Traditional knowledge of plants has always been transferred from generation to generation throughout the natural course of everyday life [1]. This important knowledge, collated through ethnobotanical studies, is valuable for conservation, and establishment of the local and indigenous plant usages has significant benefits [2]. Turkey has an enormous potential for the exploration of new ethnobotanical usages because of its extremely rich plant diversity [3]. The Turkish flora comprises more than 11,700 plant taxa (about 30% of these are endemic taxa) [4], and the Turkish people have a broad knowledge of folkloric medicines; therefore, Turkey represents a huge resource for ethnobotanical usage studies [5]. Plants are commonly used by Turkish people for traditional remedies, as an herbal tea, food, spice, firewood, dye, furniture, agricultural tools, construction materials, and indoor plants [4]. Many ethnobotanical studies include general medical usage, but these studies are fewer in number than those about non-medical ethnobotanical usages [6].

Recently, botanists in Turkey have started using a different approach in ethnobotanical studies. When they conduct a floristic study in a specific area, an ethnobotanical survey study section is added [7]. Previous studies in Turkey have included a section of ethnobotanical usages at the end of the flora section.

Ethnobotanical studies have been on the increase in many regions of Turkey [1, 8,9,10,11,12,13]. In Midyat (Mardin Province, Turkey), people benefit from the diversity of flora by using plants as a rich source of medicine. Medicinal plants were used by Anatolian cultures, hence the accumulation of large amounts of remarkable medicinal folk knowledge in the region [14]. Although there are some studies in eastern Anatolia [15, 16], the southeast region of Anatolia is still a poor area in terms of ethnobotany studies. Midyat has a great diversity of plant species given its climatic variation and different ecological habitats. The different ways of life and rich culture in the districts of Midyat have created diverse ethnobotanical usages. One of the oldest traditional plant usages is medicinal, which depends on knowledge and practical experience of using these natural materials. As far as the authors know, this is the first ethnobotanical study conducted in Midyat, Turkey. The primary objective of this study was to identify and document the medicinal ethnobotanical plants and associated ethnobotanical knowledge of the local people. The secondary purpose was to uncover new ethnobotanical usages such as endemic and endangered plant usages, and to evaluate the plant usages in the different ethnic groups in the region.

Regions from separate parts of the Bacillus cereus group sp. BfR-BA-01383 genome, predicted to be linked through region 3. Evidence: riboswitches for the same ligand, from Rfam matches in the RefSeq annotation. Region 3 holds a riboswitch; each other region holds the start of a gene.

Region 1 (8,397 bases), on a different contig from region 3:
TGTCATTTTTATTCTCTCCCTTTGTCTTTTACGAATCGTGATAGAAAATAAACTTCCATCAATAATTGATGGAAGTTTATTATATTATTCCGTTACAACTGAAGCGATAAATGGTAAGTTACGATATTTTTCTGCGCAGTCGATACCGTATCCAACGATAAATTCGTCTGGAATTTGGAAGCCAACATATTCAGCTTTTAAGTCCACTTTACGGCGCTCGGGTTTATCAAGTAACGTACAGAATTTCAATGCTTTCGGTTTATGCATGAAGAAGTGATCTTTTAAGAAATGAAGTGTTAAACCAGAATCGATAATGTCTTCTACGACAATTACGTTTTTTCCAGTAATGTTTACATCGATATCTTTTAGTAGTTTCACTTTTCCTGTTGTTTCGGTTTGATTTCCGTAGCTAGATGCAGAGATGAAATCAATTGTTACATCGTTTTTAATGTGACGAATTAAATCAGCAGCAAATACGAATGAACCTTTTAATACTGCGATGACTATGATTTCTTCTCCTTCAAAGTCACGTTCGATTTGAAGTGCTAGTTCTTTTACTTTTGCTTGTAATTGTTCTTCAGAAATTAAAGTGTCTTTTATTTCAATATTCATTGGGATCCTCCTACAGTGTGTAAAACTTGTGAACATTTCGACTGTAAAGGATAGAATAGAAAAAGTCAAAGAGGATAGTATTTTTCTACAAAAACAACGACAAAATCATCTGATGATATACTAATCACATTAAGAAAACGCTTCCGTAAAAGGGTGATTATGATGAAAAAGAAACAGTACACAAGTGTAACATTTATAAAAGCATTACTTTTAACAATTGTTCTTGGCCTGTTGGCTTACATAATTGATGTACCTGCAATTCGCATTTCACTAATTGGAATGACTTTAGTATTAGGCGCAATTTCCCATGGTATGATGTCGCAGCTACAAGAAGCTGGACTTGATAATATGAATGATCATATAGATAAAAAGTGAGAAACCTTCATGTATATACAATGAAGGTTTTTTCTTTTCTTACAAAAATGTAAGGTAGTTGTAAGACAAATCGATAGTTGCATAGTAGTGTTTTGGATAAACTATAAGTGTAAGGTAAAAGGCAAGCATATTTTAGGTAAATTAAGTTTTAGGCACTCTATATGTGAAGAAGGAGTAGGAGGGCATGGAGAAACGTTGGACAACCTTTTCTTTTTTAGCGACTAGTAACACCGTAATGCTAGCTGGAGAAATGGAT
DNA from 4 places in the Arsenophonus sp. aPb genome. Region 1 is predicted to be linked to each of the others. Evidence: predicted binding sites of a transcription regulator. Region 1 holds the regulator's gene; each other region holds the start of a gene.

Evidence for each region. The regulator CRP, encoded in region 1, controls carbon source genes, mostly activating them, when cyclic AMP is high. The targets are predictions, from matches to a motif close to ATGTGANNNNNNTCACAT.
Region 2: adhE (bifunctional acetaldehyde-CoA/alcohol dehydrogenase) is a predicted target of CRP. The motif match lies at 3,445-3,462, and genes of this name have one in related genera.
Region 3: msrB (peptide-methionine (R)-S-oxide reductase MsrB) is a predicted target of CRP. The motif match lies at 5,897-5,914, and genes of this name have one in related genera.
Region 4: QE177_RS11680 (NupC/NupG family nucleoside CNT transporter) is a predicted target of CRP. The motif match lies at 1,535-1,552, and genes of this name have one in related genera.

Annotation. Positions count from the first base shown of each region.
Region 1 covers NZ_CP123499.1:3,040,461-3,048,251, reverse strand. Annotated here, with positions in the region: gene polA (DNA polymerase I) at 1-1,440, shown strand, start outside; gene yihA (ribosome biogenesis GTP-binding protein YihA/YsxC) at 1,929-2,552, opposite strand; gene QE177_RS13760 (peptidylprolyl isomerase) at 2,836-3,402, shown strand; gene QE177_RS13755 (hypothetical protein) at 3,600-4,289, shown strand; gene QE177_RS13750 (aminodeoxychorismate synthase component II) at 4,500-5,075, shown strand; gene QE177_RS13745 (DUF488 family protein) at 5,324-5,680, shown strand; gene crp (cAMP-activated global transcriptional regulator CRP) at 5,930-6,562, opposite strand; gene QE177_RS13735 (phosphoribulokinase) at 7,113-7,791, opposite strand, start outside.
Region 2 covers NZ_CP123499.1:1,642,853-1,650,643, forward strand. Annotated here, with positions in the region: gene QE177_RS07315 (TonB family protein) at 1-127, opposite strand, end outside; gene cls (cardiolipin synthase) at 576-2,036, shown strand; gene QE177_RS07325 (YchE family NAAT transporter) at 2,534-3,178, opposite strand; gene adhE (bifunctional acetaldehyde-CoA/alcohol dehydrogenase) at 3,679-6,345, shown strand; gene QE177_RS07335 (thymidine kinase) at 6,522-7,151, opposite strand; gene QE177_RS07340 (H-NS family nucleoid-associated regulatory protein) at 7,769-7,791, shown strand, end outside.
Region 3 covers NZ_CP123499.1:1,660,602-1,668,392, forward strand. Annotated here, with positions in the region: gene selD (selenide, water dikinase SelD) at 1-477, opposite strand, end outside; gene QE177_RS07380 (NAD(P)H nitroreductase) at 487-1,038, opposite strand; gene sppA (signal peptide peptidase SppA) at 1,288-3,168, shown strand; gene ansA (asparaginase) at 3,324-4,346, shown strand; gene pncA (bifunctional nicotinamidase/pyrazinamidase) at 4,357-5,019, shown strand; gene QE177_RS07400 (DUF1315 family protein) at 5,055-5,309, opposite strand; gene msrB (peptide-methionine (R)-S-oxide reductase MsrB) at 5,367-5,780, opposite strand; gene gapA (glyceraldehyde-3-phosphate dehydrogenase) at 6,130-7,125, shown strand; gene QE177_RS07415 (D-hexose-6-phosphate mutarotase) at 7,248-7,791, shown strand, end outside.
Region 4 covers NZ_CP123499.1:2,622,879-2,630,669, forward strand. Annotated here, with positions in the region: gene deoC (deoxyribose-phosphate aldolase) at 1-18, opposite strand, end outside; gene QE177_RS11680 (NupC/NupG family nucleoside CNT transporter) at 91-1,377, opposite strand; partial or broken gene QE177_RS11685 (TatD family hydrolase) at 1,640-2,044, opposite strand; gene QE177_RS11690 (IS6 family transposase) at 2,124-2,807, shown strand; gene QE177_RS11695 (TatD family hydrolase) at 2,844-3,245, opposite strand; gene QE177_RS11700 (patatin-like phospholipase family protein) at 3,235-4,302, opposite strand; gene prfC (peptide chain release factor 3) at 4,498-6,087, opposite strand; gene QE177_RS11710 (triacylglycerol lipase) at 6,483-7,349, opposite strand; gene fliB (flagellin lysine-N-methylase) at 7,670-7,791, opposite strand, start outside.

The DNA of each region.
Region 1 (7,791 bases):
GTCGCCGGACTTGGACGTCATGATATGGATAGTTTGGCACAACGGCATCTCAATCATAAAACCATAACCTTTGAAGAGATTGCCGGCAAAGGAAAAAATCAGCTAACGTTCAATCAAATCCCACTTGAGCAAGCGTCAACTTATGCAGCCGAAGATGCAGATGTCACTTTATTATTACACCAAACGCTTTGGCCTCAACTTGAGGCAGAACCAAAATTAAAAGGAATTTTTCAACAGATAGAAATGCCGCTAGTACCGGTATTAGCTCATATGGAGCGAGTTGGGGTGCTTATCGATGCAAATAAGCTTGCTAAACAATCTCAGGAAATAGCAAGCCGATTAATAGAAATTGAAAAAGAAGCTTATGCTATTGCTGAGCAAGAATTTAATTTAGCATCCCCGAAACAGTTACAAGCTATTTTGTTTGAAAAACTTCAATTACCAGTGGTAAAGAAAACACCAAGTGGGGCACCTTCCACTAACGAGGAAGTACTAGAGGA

Study area